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Twinkle and Chubbins: Their Astonishing Adventures in Nature-Fairyland By L. Frank Baum Characters: 2961

Updated: 2017-12-01 00:02


Twinkle is Taken to the Judge

AT this the woodchuck children all hooted with joy, crying: "Take her, Daddy! Take her to old Stoneyheart! Oh, my! won't he give it to her, though!"

"Who is Judge Stoneyheart?" asked Twinkle, a little uneasily.

"A highly respected and aged woodchuck who is cousin to my wife's grandfather," was the reply. "We consider him the wisest and most intelligent of our race; but, while he is very just in all things, the judge never shows any mercy to evil-doers."

"I haven't done anything wrong," said the girl.

"But your father has, and much wrong is done us by the other farmers around here. They fight my people without mercy, and kill every woodchuck they can possibly catch."

Twinkle was silent, for she knew this to be true.

"For my part," continued Mister Woodchuck, "I'm very soft-hearted, and wouldn't even step on an ant if I could help it. Also I am sure you have a kind disposition. But you are a human, and I am a woodchuck; so I think I will take you to old Stoneyheart and let him decide your fate."

"Hooray!" yelled the young woodchucks, and away they ran through the paths of the garden, followed slowly by their fat mother, who held the lace parasol over her head as if she feared she would be sunstruck.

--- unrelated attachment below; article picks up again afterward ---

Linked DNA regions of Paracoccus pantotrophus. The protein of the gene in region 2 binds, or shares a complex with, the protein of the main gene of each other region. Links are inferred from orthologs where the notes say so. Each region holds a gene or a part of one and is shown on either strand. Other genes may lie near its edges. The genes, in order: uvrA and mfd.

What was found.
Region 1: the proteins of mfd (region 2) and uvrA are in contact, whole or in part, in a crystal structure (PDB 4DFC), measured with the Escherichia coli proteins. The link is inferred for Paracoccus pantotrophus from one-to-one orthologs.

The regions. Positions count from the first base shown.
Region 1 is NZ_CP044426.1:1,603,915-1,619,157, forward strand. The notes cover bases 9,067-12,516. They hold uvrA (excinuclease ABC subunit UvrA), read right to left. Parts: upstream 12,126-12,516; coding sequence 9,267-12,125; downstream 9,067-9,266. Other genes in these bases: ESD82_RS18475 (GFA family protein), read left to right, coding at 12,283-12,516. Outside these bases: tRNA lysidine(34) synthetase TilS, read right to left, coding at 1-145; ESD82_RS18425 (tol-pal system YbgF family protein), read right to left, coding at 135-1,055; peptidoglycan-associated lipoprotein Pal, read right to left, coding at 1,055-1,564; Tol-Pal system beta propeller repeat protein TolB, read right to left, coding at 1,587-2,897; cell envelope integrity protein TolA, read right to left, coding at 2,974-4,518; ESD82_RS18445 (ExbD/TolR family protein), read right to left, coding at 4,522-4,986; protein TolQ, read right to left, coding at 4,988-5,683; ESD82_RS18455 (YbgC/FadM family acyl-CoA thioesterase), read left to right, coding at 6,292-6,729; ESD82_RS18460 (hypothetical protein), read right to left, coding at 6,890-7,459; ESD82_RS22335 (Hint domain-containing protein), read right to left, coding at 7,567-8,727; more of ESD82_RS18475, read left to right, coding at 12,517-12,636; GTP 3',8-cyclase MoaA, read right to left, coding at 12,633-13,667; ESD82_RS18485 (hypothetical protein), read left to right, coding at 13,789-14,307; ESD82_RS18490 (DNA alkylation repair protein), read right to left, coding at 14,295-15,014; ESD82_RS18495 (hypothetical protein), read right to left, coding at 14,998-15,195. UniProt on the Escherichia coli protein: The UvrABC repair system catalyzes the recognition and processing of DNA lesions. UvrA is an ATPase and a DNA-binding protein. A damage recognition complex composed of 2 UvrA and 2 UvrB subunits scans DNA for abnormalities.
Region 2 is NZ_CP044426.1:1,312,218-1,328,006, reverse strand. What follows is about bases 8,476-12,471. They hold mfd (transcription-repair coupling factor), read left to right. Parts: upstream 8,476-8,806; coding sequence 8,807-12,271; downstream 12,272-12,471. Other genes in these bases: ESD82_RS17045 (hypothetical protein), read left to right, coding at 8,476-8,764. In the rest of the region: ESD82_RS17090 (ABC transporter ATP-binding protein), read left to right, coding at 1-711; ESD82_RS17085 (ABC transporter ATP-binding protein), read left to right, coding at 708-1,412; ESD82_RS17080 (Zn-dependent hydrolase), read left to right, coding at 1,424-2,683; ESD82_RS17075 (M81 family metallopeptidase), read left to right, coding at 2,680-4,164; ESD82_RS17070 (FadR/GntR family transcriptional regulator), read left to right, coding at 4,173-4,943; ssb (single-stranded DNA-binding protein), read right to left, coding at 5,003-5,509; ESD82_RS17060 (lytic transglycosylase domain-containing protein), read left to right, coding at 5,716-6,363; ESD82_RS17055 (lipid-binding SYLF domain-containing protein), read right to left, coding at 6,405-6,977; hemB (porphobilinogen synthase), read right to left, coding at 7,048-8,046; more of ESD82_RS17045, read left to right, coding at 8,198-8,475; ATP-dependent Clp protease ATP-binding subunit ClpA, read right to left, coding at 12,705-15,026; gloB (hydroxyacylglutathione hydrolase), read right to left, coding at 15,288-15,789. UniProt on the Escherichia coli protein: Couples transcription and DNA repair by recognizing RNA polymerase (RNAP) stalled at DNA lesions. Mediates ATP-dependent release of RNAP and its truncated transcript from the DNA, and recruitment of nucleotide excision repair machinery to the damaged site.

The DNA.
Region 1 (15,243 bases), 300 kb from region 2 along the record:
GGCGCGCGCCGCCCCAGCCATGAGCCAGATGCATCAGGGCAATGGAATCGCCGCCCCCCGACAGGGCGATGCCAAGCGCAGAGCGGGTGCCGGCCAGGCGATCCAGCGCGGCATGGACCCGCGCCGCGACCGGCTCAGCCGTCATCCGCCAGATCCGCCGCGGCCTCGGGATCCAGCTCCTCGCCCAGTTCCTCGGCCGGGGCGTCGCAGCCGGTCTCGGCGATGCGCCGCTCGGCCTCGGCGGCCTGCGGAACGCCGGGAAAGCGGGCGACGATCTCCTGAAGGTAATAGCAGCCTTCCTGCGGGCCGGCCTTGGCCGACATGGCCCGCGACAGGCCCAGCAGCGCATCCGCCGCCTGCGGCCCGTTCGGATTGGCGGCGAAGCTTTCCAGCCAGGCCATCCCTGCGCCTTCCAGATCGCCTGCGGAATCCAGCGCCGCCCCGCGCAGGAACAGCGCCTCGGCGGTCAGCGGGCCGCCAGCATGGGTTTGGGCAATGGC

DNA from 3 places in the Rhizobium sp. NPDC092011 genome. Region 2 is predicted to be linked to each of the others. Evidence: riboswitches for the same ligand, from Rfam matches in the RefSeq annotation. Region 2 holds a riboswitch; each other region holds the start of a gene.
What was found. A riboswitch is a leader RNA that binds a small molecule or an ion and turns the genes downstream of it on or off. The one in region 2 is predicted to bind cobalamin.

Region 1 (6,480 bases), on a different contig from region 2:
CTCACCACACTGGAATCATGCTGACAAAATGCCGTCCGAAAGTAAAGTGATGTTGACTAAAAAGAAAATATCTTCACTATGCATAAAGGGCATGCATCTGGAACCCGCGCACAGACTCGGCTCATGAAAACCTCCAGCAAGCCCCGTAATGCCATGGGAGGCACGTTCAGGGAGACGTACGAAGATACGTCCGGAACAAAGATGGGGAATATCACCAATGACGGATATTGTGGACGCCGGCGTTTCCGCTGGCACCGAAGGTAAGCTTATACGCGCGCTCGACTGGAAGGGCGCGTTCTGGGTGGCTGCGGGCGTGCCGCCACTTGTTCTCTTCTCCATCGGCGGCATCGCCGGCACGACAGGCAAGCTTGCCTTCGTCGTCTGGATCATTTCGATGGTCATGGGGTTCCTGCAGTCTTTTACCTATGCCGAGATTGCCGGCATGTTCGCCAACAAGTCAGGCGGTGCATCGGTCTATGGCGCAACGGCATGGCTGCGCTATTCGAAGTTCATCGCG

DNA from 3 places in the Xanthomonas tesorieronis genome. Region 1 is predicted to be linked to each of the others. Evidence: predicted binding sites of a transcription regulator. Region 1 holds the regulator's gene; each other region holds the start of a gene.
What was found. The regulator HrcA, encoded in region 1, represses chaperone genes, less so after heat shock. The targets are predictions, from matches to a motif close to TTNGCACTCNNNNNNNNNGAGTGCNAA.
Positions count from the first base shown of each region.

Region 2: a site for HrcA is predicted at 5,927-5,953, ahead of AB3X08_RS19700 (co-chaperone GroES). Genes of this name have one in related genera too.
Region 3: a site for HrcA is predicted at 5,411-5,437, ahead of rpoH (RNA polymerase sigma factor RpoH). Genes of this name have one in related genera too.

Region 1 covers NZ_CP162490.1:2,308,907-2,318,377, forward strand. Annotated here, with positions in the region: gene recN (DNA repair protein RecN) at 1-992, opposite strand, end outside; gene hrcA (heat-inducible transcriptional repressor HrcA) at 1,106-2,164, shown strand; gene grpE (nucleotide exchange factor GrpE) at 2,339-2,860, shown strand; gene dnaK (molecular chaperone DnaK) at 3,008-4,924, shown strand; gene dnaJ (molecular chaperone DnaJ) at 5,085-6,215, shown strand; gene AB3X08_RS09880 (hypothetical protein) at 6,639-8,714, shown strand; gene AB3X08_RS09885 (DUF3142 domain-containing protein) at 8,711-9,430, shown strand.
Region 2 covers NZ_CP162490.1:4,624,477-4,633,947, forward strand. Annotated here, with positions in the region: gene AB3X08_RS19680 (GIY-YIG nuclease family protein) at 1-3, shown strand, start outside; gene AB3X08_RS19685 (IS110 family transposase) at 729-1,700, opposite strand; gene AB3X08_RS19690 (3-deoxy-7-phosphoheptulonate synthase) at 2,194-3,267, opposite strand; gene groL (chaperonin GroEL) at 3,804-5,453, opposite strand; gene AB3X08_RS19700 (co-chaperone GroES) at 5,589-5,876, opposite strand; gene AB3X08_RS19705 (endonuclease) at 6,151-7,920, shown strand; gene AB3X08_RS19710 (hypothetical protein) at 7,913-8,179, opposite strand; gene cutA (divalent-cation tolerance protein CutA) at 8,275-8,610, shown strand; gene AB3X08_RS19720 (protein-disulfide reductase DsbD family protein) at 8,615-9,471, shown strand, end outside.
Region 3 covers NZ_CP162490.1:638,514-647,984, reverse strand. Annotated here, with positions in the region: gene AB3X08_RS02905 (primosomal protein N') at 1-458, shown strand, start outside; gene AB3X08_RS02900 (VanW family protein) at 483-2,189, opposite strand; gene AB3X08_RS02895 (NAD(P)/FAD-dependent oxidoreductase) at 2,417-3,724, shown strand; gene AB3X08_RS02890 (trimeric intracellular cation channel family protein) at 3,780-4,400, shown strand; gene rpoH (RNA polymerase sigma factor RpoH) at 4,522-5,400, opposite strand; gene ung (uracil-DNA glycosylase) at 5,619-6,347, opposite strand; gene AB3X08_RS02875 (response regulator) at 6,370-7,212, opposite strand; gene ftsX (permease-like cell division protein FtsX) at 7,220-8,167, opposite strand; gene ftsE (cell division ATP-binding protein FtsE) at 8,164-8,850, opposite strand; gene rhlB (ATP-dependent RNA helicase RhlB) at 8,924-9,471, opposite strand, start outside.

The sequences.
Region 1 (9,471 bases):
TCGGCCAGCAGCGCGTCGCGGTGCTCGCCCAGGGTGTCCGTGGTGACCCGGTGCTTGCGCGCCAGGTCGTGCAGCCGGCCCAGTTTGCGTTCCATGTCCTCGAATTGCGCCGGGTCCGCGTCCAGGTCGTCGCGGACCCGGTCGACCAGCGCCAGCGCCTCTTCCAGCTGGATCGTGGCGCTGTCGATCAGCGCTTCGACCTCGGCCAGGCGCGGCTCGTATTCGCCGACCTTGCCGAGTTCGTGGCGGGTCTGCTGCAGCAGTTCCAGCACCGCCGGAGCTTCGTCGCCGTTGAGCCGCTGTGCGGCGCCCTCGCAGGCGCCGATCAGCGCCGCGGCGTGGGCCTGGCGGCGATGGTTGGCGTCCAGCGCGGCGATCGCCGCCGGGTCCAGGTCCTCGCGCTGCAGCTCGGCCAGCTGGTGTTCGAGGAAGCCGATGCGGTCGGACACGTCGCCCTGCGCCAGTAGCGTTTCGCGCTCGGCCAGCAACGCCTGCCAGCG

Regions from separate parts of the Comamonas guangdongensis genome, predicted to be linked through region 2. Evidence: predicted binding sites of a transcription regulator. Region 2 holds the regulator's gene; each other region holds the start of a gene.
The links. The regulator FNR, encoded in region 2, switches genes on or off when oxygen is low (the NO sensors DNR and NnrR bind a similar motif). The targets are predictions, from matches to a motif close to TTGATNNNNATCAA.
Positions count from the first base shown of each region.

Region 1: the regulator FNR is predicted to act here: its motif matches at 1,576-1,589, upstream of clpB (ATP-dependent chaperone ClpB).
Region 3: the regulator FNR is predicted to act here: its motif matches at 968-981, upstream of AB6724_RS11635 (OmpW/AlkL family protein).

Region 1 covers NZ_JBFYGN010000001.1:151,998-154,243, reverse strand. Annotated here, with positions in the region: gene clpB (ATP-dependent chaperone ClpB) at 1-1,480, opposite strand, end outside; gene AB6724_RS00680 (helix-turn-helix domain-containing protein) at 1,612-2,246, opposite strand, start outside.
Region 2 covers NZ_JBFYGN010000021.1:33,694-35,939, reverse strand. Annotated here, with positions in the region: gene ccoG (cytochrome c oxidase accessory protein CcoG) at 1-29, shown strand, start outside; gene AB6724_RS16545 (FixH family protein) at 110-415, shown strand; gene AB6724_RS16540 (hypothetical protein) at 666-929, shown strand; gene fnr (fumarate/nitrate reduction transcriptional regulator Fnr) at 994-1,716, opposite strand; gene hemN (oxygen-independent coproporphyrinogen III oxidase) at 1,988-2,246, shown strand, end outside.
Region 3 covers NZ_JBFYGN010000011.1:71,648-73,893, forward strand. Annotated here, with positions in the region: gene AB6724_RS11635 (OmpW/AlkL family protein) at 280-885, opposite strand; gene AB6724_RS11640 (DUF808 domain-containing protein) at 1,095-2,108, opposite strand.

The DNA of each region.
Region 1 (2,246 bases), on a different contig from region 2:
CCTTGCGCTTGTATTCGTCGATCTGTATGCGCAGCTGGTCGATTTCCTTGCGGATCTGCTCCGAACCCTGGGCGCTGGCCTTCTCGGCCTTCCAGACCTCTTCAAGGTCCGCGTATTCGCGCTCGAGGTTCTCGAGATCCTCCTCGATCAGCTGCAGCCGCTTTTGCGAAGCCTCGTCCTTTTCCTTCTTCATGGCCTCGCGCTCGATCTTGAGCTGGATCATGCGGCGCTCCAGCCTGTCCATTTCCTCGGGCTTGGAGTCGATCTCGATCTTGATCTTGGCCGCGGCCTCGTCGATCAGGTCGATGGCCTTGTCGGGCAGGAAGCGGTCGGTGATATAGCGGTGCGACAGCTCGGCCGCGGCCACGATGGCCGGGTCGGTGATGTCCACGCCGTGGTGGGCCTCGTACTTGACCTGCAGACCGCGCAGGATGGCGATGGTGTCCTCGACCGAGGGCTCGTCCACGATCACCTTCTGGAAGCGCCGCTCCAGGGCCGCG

Twinkle was glad to see them go. She didn't care much for the woodchuck children, they were so wild and ill-mannered, and their mother was even more disagreeable than they were. As for Mister Woodchuck, she

did not object to him so much; in fact, she rather liked to talk to him, for his words were polite and his eyes pleasant and kindly.

"Now, my dear," he said, "as we are about to leave this garden, where you have been quite secure, I must try to prevent your running away when we are outside the wall. I hope it won't hurt your feelings to become a real prisoner for a few minutes."

ARRIVING AT JUDGE STONEYHEART'S

Then Mister Woodchuck drew from his pocket a leather collar, very much like a dog-collar, Twinkle thought, and proceeded to buckle it around the girl's neck. To the collar was attached a fine chain about six feet long, and the other end of the chain Mister Woodchuck held in his hand.

"Now, then," said he, "please come along quietly, and don't make a fuss."

He led her to the end of the garden and opened a wooden gate in the wall, through which they passed. Outside the garden the ground was nothing but hard, baked earth, without any grass or other green thing growing upon it, or any tree or shrub to shade it from the hot sun. And not far away stood a round mound, also of baked earth, which Twinkle at once decided to be a house, because it had a door and some windows in it.

There was no living thing in sight-not even a woodchuck-and Twinkle didn't care much for the baked-clay scenery.

Mister Woodchuck, holding fast to the chain, led his prisoner across the barren space to the round mound, where he paused to rap softly upon the door.

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